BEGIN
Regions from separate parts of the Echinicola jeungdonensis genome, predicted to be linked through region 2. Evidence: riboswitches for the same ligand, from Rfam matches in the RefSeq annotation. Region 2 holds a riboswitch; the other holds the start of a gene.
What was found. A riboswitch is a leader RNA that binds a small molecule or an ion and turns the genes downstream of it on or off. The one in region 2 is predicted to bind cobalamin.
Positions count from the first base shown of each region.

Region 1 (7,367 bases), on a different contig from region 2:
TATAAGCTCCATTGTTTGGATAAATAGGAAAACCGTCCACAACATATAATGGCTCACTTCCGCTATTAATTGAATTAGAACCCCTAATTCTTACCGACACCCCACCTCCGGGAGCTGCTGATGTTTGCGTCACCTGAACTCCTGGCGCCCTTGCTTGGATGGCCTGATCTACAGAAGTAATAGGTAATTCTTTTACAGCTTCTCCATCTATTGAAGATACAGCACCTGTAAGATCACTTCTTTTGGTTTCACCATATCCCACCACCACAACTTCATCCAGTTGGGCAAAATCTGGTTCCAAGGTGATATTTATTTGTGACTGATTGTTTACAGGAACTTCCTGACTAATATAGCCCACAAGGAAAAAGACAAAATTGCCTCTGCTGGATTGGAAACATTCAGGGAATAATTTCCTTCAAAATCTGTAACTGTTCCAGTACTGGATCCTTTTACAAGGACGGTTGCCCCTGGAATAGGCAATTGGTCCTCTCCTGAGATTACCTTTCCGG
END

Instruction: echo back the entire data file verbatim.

Regions from separate parts of the Echinicola jeungdonensis genome, predicted to be linked through region 2. Evidence: riboswitches for the same ligand, from Rfam matches in the RefSeq annotation. Region 2 holds a riboswitch; the other holds the start of a gene.
What was found. A riboswitch is a leader RNA that binds a small molecule or an ion and turns the genes downstream of it on or off. The one in region 2 is predicted to bind cobalamin.
Positions count from the first base shown of each region.

Region 1 (7,367 bases), on a different contig from region 2:
TATAAGCTCCATTGTTTGGATAAATAGGAAAACCGTCCACAACATATAATGGCTCACTTCCGCTATTAATTGAATTAGAACCCCTAATTCTTACCGACACCCCACCTCCGGGAGCTGCTGATGTTTGCGTCACCTGAACTCCTGGCGCCCTTGCTTGGATGGCCTGATCTACAGAAGTAATAGGTAATTCTTTTACAGCTTCTCCATCTATTGAAGATACAGCACCTGTAAGATCACTTCTTTTGGTTTCACCATATCCCACCACCACAACTTCATCCAGTTGGGCAAAATCTGGTTCCAAGGTGATATTTATTTGTGACTGATTGTTTACAGGAACTTCCTGACTAATATAGCCCACAAGGAAAAAGACAAAATTGCCTCTGCTGGATTGGAAACATTCAGGGAATAATTTCCTTCAAAATCTGTAACTGTTCCAGTACTGGATCCTTTTACAAGGACGGTTGCCCCTGGAATAGGCAATTGGTCCTCTCCTGAGATTACCTTTCCGG